Peter Sutherland’s father was an agent with the FBI and Peter always looked up to him, wanting nothing less than to join that elite group when he was old enough. Unfortunately, his father’s reputation was destroyed when he was suspected of selling secrets to the Russians. The man’s place within the FBI was destroyed, his reputation tarnished and he eventually died with the shame of the disgrace hanging over him.
Peter still manages to enter the bureau but finds that the taint of his father’s alleged crime hangs heavily on him. It appears that he does not have a chance for any sort of a meaningful promotional opportunity when he is tapped to work in the White House situation room, manning a phone during the evening. His job consists of answering the phone if it ever rings, listening for a special code phrase and passing the call onto one of his two supervisors.
Bored to tears with the complete inactivity Peter still comes to work every night he is assigned to until one night at l:05 a.m the phone rings. A woman identifying herself as Rose, and completely rattled, indicates that her Aunt and Uncle have been killed and the murderer is still in the house. Peter reacts quickly, giving Rose instructions on getting away from the house, meanwhile setting up her rescue via the Secret Service and the D.C. police.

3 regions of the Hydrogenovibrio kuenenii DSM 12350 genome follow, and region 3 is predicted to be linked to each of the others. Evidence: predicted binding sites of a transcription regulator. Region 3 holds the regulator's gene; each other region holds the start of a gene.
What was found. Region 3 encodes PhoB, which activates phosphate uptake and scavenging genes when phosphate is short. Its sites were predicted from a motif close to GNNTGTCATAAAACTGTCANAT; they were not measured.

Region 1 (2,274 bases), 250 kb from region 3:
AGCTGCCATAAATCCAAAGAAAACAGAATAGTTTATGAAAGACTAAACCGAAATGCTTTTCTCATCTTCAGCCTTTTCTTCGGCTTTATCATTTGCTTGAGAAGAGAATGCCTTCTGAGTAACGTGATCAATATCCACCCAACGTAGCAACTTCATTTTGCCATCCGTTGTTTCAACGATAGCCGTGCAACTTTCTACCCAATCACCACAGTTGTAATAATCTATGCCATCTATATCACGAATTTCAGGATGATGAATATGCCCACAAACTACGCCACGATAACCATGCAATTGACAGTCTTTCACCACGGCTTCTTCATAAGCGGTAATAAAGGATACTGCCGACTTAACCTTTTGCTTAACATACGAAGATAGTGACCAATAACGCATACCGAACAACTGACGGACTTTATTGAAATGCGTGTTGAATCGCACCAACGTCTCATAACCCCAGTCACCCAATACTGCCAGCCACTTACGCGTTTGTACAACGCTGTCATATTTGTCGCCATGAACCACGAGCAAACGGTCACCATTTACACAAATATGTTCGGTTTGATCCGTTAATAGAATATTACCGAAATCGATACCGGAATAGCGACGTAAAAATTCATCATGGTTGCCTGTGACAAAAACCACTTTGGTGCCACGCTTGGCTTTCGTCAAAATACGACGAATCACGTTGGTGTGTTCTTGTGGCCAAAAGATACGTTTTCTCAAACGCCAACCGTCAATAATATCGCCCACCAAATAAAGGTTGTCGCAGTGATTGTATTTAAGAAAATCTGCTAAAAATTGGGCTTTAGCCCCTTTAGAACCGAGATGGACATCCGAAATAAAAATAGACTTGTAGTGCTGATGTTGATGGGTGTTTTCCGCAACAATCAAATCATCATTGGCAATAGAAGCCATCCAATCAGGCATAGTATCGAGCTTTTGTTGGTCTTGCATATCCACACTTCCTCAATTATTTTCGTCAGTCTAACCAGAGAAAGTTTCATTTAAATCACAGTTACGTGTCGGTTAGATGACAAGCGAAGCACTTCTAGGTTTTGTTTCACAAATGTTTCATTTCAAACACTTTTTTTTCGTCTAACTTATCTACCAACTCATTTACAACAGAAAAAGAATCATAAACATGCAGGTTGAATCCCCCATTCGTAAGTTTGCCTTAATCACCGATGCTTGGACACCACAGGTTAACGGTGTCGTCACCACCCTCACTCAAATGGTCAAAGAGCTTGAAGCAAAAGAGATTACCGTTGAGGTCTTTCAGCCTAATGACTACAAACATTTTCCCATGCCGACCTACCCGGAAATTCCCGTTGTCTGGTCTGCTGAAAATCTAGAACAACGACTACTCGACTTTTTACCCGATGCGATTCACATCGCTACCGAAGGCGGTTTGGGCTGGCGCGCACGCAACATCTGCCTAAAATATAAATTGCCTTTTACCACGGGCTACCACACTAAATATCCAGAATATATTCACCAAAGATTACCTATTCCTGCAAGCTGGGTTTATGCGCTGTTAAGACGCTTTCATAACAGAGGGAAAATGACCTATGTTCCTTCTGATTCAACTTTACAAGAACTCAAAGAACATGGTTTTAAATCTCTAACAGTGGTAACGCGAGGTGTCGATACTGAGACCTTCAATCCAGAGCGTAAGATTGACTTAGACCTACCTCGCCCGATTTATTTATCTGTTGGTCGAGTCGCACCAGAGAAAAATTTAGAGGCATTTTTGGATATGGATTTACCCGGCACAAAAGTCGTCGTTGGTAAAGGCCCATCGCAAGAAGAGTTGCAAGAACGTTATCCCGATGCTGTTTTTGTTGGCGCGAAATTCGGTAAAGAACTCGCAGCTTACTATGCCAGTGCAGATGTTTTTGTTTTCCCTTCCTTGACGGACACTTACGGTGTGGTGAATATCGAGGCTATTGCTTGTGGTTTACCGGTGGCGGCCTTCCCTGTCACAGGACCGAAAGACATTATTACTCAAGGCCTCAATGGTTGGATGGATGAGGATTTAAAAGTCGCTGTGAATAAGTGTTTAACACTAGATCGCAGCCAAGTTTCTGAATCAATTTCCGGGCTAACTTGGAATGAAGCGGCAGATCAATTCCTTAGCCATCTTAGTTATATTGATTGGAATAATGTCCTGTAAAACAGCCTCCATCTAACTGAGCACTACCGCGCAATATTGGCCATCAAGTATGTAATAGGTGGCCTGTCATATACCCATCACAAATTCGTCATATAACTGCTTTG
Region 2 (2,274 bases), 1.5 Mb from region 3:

By involving himself with Rose’s predicament, Peter is thrown into a conspiracy that is years old and reaches to the very top of the U.S. government. To save his country Peter must begin by bending all rules and coming to the realization that anyone; even the U.S. president, could be a mole involved in destroying the government. Quirk shifts gears frequently and the reader will change opinions often. Even Rose, with whom Peter manages to begin a romance, is suspect due to her overly calm attitude and apparently more than professional reactions to events.
Character portrayal is well developed by the author, and the reader will get to know all the personnel, their thoughts, reactions and emotions to events being described. Peter is not superman; he can be hurt, could even be killed and wonders if his straying from policy will do more harm than good for him. I have had the good fortune to have read other Matthew Quirk novels in the past; all are engrossing, well done with plots and events built in that stand out and make sure that his books are sought after. I am certainly on line for his next outing and have no qualms about recommending the same to any reader looking for a great read.
1/19 Paul Lane
THE NIGHT AGENT by Matthew Quirk. William Morrow (January 15, 2019). ISBN 978-0062875464. 432p.